INTRODUCTION • Almost all deep excavations are now associated with the removal of subsoil water for laying foundations of structures or underground construction. Most of the structures have deep foundations involving a substantial dewatering job. The overall land area around the world remaining constant, the development arrow has begun to point vertically upwards. Horizontal expansion has given way to vertical expansion. As a result, the importance of using dewatering equipment has increased manifold. • In many projects, dewatering of foundations plays the key role in deciding the overall completion period. Till the time the dewatering equipment is successfully installed and foundations come up, uncertainty prevails over the commissioning date of a project. completion schedule suffers a setback. Thus, it is very important to assess the quantum of dewatering work involved; choose the right dewatering equipment; and keep standby arrangements in place.
WELL POINT DEWATERING A method for draining permeable deposits around an excavation that requires small cones of depression. Tubes about 100 mm in diameter, with wire mesh screens, are sunk into the ground and connected by a header pipe to a suction pump at the top. Usually a series of well-points are connected to one header pipe. When these are used in a staged excavation a considerable depth can be drained and the drawdown restricted, because each well-point acts as a hydrogeologic boundary.
WELL POINT DEWATERING PICTURES SHOWING WELL POINT
AREA OF APPLICATION 1. Hydro projects 2. Excavation of foundations for buildings 3. Basement construction 4. Laying of deep sewer lines 5. Tunnel work 6. Construction of subways 7. Water supply projects 8. Land reclamation projects 9. Canal construction 10.Thermal power project structures with not too deep foundations Underground tank construction 11. Bridge construction
PRELIMANARY REQUIREMENTS • Dimensional plan of area of excavation should be prepared. Proposed depth of foundation should be known and lowest depth of excavation should be ascertained. • Geo-technical investigation data should be collected and position of subsoil water should be known. • If river or stream is running in the vicinity of the site to be dewatered, its distance, discharge, direction and high flood level (HFL) should be known. • Characteristics and type of soil to be dewatered should be ascertained. Thickness of various strata should be known. • Permeability of porous strata should be determined. Coefficient of permeability may vary from 1 cm per second for very fine sands to even 3,000 cm per second for gravel and coarse sands. • Chemical properties of groundwater may be determined only if dewatering equipment has to remain in position for a considerably long period.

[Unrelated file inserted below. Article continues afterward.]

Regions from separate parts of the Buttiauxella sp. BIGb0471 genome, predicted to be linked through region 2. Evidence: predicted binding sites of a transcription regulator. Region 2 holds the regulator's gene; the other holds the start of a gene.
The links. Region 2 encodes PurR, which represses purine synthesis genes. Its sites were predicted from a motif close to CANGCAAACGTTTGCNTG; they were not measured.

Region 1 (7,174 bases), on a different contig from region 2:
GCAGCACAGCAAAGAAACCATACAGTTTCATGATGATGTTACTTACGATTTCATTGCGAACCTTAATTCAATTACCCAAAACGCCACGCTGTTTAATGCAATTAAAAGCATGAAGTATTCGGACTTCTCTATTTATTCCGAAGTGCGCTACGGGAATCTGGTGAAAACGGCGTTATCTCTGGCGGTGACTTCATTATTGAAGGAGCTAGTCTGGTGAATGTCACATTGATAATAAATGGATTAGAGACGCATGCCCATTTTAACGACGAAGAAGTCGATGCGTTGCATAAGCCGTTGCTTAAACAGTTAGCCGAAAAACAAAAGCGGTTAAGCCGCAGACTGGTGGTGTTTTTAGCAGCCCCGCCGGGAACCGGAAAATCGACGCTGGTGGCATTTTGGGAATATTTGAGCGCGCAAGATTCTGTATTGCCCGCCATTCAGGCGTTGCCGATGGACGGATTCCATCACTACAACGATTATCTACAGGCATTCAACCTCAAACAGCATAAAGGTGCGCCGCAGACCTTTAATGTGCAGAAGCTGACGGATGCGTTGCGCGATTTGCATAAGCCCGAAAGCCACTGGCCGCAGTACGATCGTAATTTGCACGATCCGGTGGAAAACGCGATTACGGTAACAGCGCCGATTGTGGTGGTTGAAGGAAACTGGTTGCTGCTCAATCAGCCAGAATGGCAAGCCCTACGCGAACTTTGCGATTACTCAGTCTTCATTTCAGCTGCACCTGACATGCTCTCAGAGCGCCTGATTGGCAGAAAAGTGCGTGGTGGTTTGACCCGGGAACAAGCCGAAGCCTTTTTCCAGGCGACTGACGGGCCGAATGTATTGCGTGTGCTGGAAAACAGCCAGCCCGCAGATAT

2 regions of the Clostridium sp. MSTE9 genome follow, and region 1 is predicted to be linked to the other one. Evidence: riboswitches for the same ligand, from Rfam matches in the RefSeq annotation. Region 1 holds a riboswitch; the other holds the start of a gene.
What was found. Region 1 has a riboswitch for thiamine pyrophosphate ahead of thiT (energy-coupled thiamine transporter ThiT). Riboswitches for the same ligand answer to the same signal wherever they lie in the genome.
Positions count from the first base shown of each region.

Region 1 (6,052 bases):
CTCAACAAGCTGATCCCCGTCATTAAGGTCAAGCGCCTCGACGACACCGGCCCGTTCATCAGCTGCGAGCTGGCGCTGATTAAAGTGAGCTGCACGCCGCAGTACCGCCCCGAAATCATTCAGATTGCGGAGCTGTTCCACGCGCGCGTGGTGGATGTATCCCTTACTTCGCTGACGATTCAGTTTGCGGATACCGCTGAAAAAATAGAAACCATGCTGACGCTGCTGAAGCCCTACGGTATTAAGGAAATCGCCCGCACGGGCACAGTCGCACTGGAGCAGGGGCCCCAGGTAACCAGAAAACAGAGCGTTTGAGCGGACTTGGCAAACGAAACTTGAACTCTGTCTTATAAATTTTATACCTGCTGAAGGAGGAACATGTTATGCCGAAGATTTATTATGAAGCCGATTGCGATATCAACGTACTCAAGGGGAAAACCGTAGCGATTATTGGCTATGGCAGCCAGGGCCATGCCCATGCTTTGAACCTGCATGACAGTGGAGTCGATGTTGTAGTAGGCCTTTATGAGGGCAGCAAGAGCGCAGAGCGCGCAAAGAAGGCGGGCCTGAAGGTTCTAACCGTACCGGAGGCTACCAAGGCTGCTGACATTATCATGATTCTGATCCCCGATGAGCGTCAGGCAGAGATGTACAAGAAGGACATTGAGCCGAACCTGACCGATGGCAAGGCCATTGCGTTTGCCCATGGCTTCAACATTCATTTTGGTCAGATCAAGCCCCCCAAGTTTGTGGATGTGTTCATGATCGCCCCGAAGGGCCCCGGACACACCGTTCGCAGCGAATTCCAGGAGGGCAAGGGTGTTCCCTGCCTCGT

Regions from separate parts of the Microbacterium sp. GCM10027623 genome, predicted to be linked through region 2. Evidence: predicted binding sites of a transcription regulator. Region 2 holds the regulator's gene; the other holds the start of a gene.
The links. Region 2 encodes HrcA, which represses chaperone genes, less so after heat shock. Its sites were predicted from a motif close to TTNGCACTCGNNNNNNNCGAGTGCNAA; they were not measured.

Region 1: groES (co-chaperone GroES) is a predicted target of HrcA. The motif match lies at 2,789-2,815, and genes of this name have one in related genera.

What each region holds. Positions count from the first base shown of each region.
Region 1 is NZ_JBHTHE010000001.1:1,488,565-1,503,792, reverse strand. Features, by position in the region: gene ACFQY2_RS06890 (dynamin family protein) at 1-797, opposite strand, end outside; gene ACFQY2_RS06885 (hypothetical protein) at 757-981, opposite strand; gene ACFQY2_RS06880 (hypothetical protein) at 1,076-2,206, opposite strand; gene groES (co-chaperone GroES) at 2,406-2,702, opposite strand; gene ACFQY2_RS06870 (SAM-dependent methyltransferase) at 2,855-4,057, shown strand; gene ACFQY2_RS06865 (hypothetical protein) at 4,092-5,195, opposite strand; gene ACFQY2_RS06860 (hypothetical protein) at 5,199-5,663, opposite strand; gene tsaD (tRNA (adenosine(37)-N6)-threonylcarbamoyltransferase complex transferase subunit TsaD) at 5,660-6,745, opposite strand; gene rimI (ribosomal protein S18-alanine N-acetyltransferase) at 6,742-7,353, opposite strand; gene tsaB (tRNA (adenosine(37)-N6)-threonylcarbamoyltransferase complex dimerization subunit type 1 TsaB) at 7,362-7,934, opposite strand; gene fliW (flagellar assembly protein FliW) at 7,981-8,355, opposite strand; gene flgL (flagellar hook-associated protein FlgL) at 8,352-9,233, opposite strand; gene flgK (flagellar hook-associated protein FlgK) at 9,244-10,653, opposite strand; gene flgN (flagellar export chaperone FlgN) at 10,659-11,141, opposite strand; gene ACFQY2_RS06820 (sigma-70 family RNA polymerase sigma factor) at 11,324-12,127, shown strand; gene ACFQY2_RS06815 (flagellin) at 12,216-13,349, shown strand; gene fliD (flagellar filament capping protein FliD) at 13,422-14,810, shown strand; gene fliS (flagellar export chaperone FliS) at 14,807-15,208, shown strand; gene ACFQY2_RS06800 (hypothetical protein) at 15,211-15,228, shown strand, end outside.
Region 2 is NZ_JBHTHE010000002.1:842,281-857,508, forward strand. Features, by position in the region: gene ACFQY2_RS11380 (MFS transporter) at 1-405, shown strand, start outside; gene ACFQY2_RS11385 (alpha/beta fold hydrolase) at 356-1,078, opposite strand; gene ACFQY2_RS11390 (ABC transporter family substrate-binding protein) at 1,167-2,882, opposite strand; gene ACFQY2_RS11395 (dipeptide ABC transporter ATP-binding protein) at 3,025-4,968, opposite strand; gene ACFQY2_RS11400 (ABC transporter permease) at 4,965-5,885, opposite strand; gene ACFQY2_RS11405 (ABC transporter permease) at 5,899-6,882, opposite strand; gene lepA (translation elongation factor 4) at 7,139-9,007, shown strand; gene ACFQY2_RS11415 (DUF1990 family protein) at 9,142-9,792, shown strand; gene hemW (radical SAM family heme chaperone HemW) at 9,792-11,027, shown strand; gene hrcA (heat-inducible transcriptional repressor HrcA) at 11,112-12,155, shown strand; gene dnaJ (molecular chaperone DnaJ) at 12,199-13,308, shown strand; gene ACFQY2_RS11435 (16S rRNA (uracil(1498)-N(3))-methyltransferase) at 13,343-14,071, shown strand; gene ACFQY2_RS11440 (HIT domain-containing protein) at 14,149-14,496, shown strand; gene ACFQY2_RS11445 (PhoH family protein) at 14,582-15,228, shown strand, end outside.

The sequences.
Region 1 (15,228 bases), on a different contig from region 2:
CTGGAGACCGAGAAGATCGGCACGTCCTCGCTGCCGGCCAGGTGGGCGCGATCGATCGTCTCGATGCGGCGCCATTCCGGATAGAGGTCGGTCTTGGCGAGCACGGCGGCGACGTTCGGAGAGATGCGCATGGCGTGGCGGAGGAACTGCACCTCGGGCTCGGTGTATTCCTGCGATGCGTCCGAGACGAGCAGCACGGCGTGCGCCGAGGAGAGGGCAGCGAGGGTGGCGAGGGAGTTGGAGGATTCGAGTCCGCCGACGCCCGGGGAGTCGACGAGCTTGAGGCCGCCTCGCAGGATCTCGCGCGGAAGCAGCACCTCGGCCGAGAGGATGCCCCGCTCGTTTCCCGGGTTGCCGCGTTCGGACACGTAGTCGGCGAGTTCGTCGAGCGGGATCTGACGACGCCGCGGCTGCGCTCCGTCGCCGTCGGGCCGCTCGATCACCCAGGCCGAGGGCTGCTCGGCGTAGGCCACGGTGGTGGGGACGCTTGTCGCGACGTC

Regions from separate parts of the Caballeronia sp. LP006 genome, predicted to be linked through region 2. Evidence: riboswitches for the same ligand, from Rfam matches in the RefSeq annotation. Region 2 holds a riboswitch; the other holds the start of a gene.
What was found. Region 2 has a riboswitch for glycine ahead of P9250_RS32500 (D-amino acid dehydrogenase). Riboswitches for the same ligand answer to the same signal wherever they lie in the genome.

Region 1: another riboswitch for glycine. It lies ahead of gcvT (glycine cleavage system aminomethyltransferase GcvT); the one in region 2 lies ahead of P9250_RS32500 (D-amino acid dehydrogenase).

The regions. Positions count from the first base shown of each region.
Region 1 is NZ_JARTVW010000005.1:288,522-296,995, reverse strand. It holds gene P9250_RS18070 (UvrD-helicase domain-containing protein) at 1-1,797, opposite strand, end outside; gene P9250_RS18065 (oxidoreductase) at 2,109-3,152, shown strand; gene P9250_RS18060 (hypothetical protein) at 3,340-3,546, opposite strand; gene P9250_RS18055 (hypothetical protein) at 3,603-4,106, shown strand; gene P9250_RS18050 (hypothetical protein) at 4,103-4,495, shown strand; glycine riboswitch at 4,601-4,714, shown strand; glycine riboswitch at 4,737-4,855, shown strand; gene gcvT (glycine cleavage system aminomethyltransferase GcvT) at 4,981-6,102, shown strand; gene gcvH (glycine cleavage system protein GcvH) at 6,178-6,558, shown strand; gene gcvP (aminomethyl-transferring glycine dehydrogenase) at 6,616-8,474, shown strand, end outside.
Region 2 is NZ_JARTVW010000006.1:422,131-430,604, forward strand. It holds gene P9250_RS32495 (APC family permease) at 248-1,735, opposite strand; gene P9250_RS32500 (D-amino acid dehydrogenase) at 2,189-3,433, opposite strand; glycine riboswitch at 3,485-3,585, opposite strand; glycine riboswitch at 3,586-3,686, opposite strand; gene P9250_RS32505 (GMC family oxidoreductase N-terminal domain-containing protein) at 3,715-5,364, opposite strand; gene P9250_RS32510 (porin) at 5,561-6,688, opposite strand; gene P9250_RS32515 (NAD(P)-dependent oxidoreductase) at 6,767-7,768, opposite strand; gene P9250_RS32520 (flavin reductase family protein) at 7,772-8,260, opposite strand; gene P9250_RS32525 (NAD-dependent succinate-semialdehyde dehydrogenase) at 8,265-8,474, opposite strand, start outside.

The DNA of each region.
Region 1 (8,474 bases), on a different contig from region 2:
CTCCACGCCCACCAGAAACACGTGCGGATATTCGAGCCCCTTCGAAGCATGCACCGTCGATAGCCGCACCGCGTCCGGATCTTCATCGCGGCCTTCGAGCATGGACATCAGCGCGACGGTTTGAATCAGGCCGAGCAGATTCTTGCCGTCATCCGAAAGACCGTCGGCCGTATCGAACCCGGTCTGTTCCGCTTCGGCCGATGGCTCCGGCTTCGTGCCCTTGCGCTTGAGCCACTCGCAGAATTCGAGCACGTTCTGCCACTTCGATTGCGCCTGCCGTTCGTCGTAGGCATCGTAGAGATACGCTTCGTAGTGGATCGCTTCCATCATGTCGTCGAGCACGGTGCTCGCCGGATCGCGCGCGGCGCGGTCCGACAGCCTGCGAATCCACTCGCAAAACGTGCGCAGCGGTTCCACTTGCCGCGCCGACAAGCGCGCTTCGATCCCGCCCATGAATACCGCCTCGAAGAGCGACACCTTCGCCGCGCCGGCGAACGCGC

MULTI-STAGE WELL POINT SYSTEM • Well-point system is suitable for depths up to 6 m if the pump is installed at ground level. Soils have to be coarser. If the sand content of soil is more than 20 per cent, the well-point system can work in it. For excavations deeper than 6 m, multi-staged dewatering equipment can be used. In this case, each stage has its own pump. Number of stages can vary but more than three stages of well points dont seem practical. More the number of stages, more is the excavation width required. Sometimes, a single-stage well-point system is attached with jet-eductor pump - this system allows dewatering up to 25 to 30 m depth. This is preferable over a multi-stage well-point system. In case of a multi-stage well-point system, care should be taken that the header of the lowermost stage is not more than 4 m above the excavation bed so that vacuum in the lines is not affected.